XVIII. Ahh, but It’s a Dry Heat

Central Delaware, July 23, 2011 – It is hotter than June in Everglades City, Florida, here today. It was even hotter yesterday, Friday. Today the temperature has gone up only to 99 degrees Fahrenheit. Yesterday it peaked at 102. By 7 p.m. it had plummeted to 97. The New York Times stated the temperature hit 104 in Central Park yesterday, saying it felt like Death Valley. Oh, I don’t know, out there it’s a dry heat. I’m afraid to find out what the humidity is here.

There’s a town in the middle of the Mojave Desert, near Barstow, called Baker. I can see why. In downstate Delaware there’s a town called Blades. Today someone down there may be introducing a resolution to change the name to Blazes. Then I suppose one could say that in Death Valley it’s hotter than Blazes. I see it’s going up to 113 in Baghdad, Iraq, today. But, there again, it’s a dry heat – humidity 15 percent.

I do remember a place hotter than Blazes. It was Tucson, Arizona, in June. We flew out there from Delaware in the year, well, let’s just say I was delighted to be in Cowboy Country, because I was watching Hopalong Cassidy and The Lone Ranger on TV at the time. Emma and her dad, Granddad, took my brother and me out there to visit second cousins. We flew across country on a four-engine Lockheed Super Constellation aircraft, state of the art in that day.

When I fly, I like to sit next to the window. I like to watch the scenery and the white puffy clouds and the flaps and propellers. This day, though, was only my second flight ever. I looked out the window. “Yikes!” We called the stewardess. “There are flames coming out of the engines!” I exclaimed. Someone had to make that discovery. “Oh, that’s normal,” she assured me. “It’s when they don’t come out that you have to worry.” Well, OK, I thought. I remained a bit concerned that she knew what she was talking about.

Here are two YouTube video examples of that aircraft. If you love airplanes and flying, as I do, in particular the takeoff, you’ll love these. If you don’t, well, then, keep reading; I’ve included some hot day recipe suggestions down below.

Ahh, the joy of flying. I haven’t flown in 20 years. I can’t believe it has been that long. I have foundered in Lost Decades. I worked for a commuter airline. We flew a Beechcraft 1900C, a pressurized, 19 passenger, twin-engine turboprop. That was some aircraft. It was the BMW of its class. I flew it, one night ferrying (no passengers) from Los Angeles (LAX) to Las Vegas. The pilots let me sit in the right seat (the left seat is the captain’s seat) and pilot it for a few minutes. I did well, they said. My job was to keep the nose up and the wings level – flying on instruments and looking out the window. I lost only 500 feet altitude. They said that was good. And, maybe you can imagine the thrilling spectacle of the glow and then appearance of the jewels of the Las Vegas lights laid out across the black desert night in the far distance.

Back on the Arizona desert, our cousins drove us all over Arizona in their green Plymouth. The daily high temperatures were 114 degrees. Ah, but it was a dry heat. Indeed, speaking of Baker, my brother and I sat in the backseat. There was no air conditioning in those days. Homes, crouched low to the ground beneath cottonwood, acacia and mesquite trees, were cooled by a swamp cooler. As we rode all day on the straight, sparsely-trafficked, two-lane roads, of which, delightfully, Arizona still has plenty, we had to keep the back windows rolled up; otherwise, when we rolled them down, we’d get burned – the air felt like heat blasting from an oven.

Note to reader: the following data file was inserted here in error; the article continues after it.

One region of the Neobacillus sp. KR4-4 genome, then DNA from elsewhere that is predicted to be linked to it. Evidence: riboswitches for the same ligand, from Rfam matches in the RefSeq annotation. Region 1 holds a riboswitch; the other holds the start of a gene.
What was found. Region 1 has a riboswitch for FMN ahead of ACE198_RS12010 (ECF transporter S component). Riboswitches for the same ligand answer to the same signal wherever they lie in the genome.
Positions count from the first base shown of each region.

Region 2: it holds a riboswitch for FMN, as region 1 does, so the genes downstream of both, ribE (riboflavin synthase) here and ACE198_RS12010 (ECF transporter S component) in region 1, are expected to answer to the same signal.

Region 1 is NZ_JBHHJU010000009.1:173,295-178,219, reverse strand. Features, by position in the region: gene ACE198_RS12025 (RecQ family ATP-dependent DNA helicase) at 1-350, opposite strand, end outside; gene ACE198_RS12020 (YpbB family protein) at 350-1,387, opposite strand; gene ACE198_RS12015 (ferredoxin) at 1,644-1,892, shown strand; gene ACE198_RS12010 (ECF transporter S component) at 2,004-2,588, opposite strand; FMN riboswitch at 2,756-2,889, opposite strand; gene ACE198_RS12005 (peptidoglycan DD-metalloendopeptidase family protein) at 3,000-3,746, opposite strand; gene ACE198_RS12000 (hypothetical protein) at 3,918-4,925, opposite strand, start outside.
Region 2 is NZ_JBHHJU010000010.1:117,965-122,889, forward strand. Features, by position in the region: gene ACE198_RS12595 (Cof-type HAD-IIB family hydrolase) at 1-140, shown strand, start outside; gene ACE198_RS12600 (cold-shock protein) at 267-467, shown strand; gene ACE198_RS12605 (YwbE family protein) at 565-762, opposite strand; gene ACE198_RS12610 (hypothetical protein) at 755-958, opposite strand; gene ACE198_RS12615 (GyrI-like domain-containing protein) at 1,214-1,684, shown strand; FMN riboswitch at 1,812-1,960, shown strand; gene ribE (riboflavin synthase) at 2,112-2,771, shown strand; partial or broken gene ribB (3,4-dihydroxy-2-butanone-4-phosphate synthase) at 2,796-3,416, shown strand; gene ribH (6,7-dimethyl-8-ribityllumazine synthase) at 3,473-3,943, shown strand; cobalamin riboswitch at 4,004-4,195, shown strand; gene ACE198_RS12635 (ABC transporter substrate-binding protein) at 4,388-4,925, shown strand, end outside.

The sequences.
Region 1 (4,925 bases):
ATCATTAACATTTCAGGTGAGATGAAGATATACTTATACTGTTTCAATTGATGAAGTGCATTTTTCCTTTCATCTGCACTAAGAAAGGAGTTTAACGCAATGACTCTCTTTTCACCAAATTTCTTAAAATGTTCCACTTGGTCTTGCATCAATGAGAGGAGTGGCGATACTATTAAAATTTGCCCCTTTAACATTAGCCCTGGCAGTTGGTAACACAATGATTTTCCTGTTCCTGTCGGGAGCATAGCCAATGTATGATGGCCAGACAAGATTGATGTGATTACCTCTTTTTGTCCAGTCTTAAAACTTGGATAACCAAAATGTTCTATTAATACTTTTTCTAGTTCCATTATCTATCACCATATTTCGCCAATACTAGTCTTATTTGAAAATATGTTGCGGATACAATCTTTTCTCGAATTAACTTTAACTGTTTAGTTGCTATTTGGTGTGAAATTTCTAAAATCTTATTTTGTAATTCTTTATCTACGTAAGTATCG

We have three window air conditioners here in our Victorian house. The rooms with the air conditioners are comfortable; the rooms without are blazingly hot and stuffy. Again, we might want to open windows in those rooms to let a breeze through, but that only makes you feel like you’re steeping in a steamy tub in a bathroom with the door closed. The A/Cs keep the humidity lower. I have lowered the storm windows, as in winter. Down, they effectively keep out much of the humidity.

Emma is coping. I keep the house as temperate for her (for me, too) as possible. She gets more confused in this heat and humidity, even if it is kept at an ebb indoors. But, she’s managing. She always loved Florida, Southwest Florida, where the weather is like this nearly year round.

I’m making a Levantine dinner tonight – baba ghanoush, tabouleh, chopped tomatoes and cucumbers with basil, garlic and green onions in olive oil and lemon juice; and purifying green drink – green beans, celery and parsley cooked until soft, pureed and then taken warm or cold. Methods of making tabouleh vary, but essentially it is made with bulgar, finely chopped parsley and mint, green onion, chopped tomatoes and lemon juice and olive oil. The Pioneer Woman (http://thepioneerwoman.com/cooking/2009/10/baba-ghanoush/), Ree Drummond, has a great and graphically depicted baba ghanoush recipe on her site. I make mine about the same, only this time, because it’s so hot, I microwaved my eggplant rather than roasting it – pricked it all around with fork tines first, then microwaved it for four to five minutes. I used two eggplants today, one purple, one white. As soon as they’re done cooking, I plunge mine into a bowl of ice water for a moment, then peel them easily.

I think now it’s time for me to go plunge my feet into a bowl of ice water.


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